Wednesday, March 3, 2010

Christian Fiction: What is Going On?

Before I share my thoughts it's important to me that those of you who are authors understand I am not attacking your books. Your cover is not your book. It's not your story and in most cases it's not your creation. I am writing this post because I believe your publishers are selling your stories and your market potential short. I believe you could be reaching a wider audience. I am also writing this because in recent discussion about the whitewashing of covers Christian publishers have slipped under the radar and that needs to change. I also think that there are probably some of you out there who are unpublished because you've written a story that doesn't quite fit in the parameters of Christian fiction, but is so faith driven that general market publishers are a little scared to touch it. I'm writing this post because Christians are more than conservative middle aged white women and because books should be the place where ideas are expressed and minds are allowed to be challenged and grow.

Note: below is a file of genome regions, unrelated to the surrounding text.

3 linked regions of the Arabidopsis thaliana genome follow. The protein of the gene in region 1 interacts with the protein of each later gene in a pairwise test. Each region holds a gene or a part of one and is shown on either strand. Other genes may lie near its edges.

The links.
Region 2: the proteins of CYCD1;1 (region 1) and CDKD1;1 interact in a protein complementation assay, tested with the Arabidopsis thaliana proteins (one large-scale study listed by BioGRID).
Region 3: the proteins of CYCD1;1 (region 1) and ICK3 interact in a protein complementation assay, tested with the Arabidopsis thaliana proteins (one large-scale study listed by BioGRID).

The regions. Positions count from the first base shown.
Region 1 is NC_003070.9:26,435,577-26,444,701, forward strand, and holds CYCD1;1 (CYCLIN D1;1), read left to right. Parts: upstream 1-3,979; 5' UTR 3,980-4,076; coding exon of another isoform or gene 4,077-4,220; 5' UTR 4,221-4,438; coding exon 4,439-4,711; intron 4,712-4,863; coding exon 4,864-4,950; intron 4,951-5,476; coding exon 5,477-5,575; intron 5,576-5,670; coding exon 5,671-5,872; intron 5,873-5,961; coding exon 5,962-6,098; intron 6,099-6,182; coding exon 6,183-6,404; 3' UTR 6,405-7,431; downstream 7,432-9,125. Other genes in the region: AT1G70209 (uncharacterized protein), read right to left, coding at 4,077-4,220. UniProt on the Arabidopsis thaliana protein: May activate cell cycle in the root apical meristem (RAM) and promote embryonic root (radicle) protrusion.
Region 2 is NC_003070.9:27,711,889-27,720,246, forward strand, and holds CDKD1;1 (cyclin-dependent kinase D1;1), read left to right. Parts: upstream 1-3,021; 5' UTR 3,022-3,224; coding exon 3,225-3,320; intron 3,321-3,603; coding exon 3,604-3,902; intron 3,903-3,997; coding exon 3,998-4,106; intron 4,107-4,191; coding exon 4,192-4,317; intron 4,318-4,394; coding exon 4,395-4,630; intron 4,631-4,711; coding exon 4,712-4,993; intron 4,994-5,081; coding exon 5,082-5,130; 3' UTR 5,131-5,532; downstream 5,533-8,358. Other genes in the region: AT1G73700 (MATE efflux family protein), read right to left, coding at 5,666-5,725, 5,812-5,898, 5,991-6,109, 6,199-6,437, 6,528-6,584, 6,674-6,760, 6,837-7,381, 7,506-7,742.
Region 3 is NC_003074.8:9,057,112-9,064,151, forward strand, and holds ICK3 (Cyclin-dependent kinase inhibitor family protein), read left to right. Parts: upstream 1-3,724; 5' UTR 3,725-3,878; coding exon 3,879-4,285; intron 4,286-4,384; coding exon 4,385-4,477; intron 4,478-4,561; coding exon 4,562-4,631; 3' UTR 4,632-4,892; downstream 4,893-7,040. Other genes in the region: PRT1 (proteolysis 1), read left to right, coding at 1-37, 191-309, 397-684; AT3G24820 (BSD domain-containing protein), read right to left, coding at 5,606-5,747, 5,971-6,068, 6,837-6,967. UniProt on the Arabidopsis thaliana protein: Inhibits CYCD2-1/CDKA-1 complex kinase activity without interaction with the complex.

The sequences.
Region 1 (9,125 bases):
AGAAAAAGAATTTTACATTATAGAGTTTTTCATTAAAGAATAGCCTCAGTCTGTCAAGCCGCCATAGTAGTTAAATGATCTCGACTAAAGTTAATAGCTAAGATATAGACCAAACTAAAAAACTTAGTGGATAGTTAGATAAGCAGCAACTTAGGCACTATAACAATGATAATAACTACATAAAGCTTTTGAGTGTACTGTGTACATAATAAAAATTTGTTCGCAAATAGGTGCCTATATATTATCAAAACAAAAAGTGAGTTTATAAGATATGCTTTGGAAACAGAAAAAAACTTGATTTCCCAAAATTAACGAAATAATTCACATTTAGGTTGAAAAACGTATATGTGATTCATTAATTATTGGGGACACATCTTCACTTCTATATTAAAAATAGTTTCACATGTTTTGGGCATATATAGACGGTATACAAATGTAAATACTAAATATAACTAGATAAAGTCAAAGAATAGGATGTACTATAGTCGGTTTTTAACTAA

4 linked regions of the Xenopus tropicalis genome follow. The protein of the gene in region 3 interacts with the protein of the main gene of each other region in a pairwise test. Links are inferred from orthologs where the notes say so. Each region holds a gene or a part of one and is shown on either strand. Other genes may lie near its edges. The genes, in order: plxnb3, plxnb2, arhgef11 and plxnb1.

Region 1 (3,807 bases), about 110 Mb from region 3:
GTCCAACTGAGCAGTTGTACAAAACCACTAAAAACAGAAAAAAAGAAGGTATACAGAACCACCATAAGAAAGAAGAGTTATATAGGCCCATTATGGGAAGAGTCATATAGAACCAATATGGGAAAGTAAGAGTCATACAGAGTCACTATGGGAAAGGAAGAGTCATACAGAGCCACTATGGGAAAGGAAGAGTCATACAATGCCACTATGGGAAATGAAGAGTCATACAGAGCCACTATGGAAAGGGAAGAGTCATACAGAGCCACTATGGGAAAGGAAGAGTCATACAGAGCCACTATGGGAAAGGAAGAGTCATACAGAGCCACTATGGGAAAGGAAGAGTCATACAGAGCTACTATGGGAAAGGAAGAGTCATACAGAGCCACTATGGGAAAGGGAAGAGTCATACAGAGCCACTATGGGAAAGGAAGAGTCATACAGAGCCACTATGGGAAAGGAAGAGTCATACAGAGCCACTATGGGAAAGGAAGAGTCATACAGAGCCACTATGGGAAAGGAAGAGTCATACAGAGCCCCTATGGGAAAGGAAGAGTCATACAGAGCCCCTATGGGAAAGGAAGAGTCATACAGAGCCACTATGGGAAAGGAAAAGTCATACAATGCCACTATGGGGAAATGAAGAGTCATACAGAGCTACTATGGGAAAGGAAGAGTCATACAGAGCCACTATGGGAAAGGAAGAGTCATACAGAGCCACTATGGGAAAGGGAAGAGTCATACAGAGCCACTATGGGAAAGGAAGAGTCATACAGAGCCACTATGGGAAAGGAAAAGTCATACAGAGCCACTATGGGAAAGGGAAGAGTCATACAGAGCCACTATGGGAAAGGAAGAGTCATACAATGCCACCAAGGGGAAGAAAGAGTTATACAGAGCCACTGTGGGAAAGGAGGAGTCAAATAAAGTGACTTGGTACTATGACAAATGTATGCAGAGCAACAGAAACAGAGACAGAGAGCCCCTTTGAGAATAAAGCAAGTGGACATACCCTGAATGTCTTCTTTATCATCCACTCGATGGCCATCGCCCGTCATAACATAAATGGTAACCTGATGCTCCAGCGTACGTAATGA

I used to really love the covers of Christian fiction books. For the most part, they were stunning and beautiful. But I've noticed recently that the covers are starting to take a turn for the worse. In fact, I'm starting to actively dislike many of the covers I find in Christian fiction. Tonight when my friend Deborah of Books, Movies, and Chinese Food sent me the link to the forthcoming books from Thomas Nelson, I almost felt sick to my stomach as I looked at the covers. Not only were so many of them unappealing, they had redesigned some of my favorite covers and made them unappealing!

If you go look through the catalog, you'll notice a very disturbing trend.
1) Modern looking white women on the covers of historicals with a goofy smile pasted on their face.
2) Books by men, however, have no cover model.
3) The one multicultural book by a woman doesn't have a cover model! In fact, it's not quite possible to tell the race of the characters.

This is unacceptable. Let me further make my point by example.

This is the original cover of In the Shadow of the Sun King by Golden Keyes Parsons:
Sun King

This is the new repackaged cover

Here's the synopsis of the book:

Madeleine's shared history with the king holds the key to her family's life...or death.

Seventeenth century France is an unsafe time to be a Huguenot. By order of King Louis XIV, all French Protestants must immediately convert or face imprisonment--or death. The king's dragoons ferret out the nonconformists, pillaging villages and destroying homesteads.